Schembri also said Mitsubishi is using different marketing. Instead of targeting young singles and first-time buyers, the way every other manufacturer is doing these days, Mitsubishi is going after "Generation E – meaning everyone," he said. "Our target is attitude and lifestyle more than age and income.

We hope to attract anyone with an active lifestyle, an extroverted personality, and who might want to reward themselves with the right car. This is a car that is love at first sight and fun to drive. We call it the ‘attainable exotic.’ "

Priced at $25,889 for the Eclipse Spyder GS, and $28,769 for the GT, the Spyder offers a four-door convertible, although the back seat is strictly for small people and/or short hops.

Product manager Mike Evanoff said that the Spyder is a "move forward, with a link back" to the Eclipse’s history.

That was about where I raised my hand. I once raced a Dodge Colt, made by Mitsubishi, in a couple of Showroom Stock road races, and I owned a high-revving Colt wagon, and later owned a 1979 Colt GT, which was a wild little thing that could screech the tires in the first three gears even while delivering 41 miles per gallon – all with outstanding 1.6-liter Mitsubishi four-cylinder engines.

My son owned a Cordia, and our whole family lusted after the 3000 GT/Dodge Stealth.

The first Eclipse used that 1.6-liter engine, and the upgraded models, whether Eclipses, Plymouth Lasers, or Eagle Talons, used turbocharged versions of that little engine, and all-wheel drive.

Since the new Spyder is trying to be loyal to the tradition of the first Eclipses, I asked, why the transition away from the strong little engines, of 2.0 liters or smaller, to comparatively large, boulevardiering type 2.4 and 3.8?

An answer was that American buyers want more torque, and instantaneous power at low end, so larger displacement handles that as an evolution up from the smaller engines of the predecessors.

Aha! The magic word was "evolution." So my next question is that since Mitsubishi makes a world-class compact sedan, named the Evolution, and it has a turbocharged 2.0-liter four with all-wheel drive, why not simply intall that drivetrain in the Eclipse and Eclipse Spyder?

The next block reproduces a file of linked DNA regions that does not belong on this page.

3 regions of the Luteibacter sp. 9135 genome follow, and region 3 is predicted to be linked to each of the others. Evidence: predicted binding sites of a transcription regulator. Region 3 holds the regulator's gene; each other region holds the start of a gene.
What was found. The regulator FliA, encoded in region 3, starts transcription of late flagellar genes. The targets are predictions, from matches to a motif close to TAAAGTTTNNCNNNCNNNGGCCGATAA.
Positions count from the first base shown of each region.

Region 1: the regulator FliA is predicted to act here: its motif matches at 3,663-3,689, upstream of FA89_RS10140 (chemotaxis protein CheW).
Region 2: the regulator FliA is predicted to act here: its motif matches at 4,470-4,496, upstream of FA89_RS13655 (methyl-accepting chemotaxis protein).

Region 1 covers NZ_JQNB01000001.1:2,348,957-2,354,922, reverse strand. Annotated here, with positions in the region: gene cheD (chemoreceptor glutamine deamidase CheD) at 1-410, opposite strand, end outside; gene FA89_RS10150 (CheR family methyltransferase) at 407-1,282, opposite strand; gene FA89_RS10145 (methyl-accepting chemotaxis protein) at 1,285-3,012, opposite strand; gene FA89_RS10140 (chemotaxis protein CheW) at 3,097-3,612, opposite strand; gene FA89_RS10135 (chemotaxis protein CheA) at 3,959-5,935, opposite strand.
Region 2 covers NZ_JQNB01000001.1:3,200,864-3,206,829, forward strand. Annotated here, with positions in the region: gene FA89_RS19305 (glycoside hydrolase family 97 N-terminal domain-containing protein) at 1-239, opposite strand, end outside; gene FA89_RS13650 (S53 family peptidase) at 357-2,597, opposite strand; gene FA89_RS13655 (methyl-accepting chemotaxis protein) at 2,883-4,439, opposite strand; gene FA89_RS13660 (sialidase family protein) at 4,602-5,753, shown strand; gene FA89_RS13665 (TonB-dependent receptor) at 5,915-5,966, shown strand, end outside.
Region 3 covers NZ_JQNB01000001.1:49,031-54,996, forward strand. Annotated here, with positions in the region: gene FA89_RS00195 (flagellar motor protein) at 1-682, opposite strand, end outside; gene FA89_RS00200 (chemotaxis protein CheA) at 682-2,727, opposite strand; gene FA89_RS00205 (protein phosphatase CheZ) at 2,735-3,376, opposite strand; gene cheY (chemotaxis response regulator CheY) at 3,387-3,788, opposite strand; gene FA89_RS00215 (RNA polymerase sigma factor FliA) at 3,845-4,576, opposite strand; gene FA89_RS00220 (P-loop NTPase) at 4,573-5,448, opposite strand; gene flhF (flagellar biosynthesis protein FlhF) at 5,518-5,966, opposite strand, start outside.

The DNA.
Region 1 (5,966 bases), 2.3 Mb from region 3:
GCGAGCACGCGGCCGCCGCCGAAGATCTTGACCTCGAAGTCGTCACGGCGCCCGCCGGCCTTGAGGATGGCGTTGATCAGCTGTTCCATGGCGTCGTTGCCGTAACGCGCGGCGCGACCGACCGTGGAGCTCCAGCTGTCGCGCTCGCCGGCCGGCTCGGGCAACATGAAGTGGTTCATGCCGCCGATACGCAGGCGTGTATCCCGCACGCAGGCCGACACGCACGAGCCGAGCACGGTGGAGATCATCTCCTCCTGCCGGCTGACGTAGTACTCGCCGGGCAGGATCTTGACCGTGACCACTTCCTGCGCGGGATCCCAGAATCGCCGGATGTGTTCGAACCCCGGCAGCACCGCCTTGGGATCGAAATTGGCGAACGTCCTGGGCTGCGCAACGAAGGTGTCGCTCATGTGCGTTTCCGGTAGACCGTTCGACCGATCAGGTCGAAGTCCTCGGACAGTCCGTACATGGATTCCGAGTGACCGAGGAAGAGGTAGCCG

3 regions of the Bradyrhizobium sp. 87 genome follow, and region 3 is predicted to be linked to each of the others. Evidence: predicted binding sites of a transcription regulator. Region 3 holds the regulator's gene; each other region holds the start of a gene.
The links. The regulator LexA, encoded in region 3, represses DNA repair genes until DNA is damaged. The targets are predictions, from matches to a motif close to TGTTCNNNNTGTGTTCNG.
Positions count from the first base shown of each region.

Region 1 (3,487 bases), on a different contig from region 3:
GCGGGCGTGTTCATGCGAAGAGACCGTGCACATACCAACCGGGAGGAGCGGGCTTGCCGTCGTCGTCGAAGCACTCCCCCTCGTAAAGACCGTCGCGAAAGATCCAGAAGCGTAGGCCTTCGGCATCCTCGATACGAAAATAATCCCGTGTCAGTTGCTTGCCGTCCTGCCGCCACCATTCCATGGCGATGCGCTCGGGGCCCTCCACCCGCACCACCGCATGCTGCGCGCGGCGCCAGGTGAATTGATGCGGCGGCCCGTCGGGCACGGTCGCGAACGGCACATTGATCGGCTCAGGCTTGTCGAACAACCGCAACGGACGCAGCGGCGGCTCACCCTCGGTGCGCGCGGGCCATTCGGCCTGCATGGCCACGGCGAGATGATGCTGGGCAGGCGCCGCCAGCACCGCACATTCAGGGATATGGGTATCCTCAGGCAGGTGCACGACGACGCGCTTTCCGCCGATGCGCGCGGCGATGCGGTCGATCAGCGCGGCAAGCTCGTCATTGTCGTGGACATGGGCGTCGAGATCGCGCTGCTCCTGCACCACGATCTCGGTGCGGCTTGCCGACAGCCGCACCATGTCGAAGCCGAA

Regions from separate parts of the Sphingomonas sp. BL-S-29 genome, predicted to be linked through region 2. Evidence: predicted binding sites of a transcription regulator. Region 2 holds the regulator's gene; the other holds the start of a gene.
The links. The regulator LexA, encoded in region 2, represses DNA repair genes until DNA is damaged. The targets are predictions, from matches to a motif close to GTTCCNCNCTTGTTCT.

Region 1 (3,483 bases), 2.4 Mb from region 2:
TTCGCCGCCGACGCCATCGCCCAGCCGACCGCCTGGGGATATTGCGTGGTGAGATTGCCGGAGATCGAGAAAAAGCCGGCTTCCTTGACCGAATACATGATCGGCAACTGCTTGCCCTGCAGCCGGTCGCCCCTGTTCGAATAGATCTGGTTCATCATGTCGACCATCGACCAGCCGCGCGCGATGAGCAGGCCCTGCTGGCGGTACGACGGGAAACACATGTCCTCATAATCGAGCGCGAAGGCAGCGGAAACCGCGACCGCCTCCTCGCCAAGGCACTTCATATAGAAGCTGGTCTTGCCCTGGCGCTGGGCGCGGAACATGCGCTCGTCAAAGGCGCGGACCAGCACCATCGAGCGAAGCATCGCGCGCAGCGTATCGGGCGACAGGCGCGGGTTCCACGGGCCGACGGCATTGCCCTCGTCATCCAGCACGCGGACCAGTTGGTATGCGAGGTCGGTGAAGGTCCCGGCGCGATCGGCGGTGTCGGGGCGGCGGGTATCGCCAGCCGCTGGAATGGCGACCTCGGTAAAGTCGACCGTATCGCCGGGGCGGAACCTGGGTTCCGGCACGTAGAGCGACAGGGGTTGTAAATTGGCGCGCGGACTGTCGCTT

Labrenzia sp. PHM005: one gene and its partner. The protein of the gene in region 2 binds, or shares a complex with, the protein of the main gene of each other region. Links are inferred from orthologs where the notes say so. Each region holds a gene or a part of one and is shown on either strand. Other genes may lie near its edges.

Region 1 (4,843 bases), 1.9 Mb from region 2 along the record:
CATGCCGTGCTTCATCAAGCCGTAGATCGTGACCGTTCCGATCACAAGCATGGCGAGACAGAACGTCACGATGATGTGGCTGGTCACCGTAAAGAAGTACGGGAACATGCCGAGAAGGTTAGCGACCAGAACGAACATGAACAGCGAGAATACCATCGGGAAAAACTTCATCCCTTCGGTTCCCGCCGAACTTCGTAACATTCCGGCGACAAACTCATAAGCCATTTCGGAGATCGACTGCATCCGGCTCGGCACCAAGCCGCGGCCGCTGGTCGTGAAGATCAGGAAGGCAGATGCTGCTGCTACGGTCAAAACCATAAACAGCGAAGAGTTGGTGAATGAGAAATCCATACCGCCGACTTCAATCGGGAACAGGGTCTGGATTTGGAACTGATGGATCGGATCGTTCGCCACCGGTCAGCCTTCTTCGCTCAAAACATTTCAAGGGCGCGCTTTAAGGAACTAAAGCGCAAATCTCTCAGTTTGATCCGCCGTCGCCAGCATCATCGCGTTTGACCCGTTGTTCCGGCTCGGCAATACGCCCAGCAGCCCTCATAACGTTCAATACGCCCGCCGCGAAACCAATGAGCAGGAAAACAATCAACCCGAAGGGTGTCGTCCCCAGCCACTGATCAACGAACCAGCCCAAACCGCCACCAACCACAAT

When you think about it, the Evolution is a winged model of the Lancer, which is a competent but unexciting compact sedan – the most unassuming of Mitusbishi vehicles. Successful as that is, would the same drivetrain, placed under the most exotic, most stylish, and most…assuming of vehicles be an instant worldwide classic?

Hmmm, said Mitsubishi officials. Not a bad idea, a couple of them said. Now, I can’t believe Mitsubishi executives and engineers honestly hadn’t even thought of or considered such a combination. But we will take them at face value, and keep an eye on their unspoken future products.

As it is, the Spyder is a strong and stylish car. The Spyder is only 200 pounds heavier than the coupe, which is remarkable, considering that the body required considerable reinforcement, with new floor and rear cross-members to increase rigidity without the coupe’s roof structure. The car is 55 percent stiffer in torsional rigidity than the previous generation Spyder.

The top is a three-layer cloth deal, with a rear window and defogger. Built by American Specialties and delivered intact to the Normal, Ill., Mitsubishi plant, the top stows under a flip-up tonneau cover at the rear, and it goes down in under 7 seconds, then that cover snaps shut tightly to make a seamlessly neat convertible.

Nice features include an instrument pod that was inspired by road-racing motorcycles, and a standard Rockford Fosgate audio system with 650 watts, and nine speakers including a subwoofer, and capability for playing six CDs, or MP3.

The subwoofer is centrally mounted in the backrest of the rear seat, aiming forward like a huge, sonic cannon. It has the capability of digitally changing sound styles for different types of music, which can be programmed among six choices, and it has a good sound equalization system to compensate for having the top down.

Mitsubishi anticipates that Spyders will account for 25 percent of all Eclipses, and that 75 percent of Spyders will be picked with automatic transmissions. Stylish, exotic-looking, a lot of neat features and benefits…All in all, it’s a very strong and moderately priced convertible that is the perfect stopgap.

At least until we can find a little turbo all-wheel-drive as the perfect "evolution" of the breed.

Editor's note: John Gilbert writes weekly auto reviews. He can be reached at cars@jwgilbert.com.